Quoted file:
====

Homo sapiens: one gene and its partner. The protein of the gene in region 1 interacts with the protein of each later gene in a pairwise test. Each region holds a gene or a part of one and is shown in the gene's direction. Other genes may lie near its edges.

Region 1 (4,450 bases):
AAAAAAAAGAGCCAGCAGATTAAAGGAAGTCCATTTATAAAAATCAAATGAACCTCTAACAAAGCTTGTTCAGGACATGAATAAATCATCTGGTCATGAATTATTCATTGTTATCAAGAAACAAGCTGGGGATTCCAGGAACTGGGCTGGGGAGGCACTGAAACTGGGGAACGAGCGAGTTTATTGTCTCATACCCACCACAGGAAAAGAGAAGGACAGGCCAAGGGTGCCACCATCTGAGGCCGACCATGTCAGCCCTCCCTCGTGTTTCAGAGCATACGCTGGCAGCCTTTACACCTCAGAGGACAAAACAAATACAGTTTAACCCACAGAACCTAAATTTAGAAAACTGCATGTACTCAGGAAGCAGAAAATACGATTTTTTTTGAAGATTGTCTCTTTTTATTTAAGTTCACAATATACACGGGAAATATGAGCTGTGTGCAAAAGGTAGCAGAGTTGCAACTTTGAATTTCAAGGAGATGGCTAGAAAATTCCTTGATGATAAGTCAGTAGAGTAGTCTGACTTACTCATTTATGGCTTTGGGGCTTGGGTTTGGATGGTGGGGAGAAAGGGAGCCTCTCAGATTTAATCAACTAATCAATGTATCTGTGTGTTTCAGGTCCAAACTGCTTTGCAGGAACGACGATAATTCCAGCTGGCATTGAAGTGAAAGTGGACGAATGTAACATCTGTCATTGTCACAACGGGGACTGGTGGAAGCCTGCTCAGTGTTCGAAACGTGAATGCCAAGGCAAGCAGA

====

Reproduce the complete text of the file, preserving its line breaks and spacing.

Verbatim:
Homo sapiens: one gene and its partner. The protein of the gene in region 1 interacts with the protein of each later gene in a pairwise test. Each region holds a gene or a part of one and is shown in the gene's direction. Other genes may lie near its edges.

Region 1 (4,450 bases):
AAAAAAAAGAGCCAGCAGATTAAAGGAAGTCCATTTATAAAAATCAAATGAACCTCTAACAAAGCTTGTTCAGGACATGAATAAATCATCTGGTCATGAATTATTCATTGTTATCAAGAAACAAGCTGGGGATTCCAGGAACTGGGCTGGGGAGGCACTGAAACTGGGGAACGAGCGAGTTTATTGTCTCATACCCACCACAGGAAAAGAGAAGGACAGGCCAAGGGTGCCACCATCTGAGGCCGACCATGTCAGCCCTCCCTCGTGTTTCAGAGCATACGCTGGCAGCCTTTACACCTCAGAGGACAAAACAAATACAGTTTAACCCACAGAACCTAAATTTAGAAAACTGCATGTACTCAGGAAGCAGAAAATACGATTTTTTTTGAAGATTGTCTCTTTTTATTTAAGTTCACAATATACACGGGAAATATGAGCTGTGTGCAAAAGGTAGCAGAGTTGCAACTTTGAATTTCAAGGAGATGGCTAGAAAATTCCTTGATGATAAGTCAGTAGAGTAGTCTGACTTACTCATTTATGGCTTTGGGGCTTGGGTTTGGATGGTGGGGAGAAAGGGAGCCTCTCAGATTTAATCAACTAATCAATGTATCTGTGTGTTTCAGGTCCAAACTGCTTTGCAGGAACGACGATAATTCCAGCTGGCATTGAAGTGAAAGTGGACGAATGTAACATCTGTCATTGTCACAACGGGGACTGGTGGAAGCCTGCTCAGTGTTCGAAACGTGAATGCCAAGGCAAGCAGA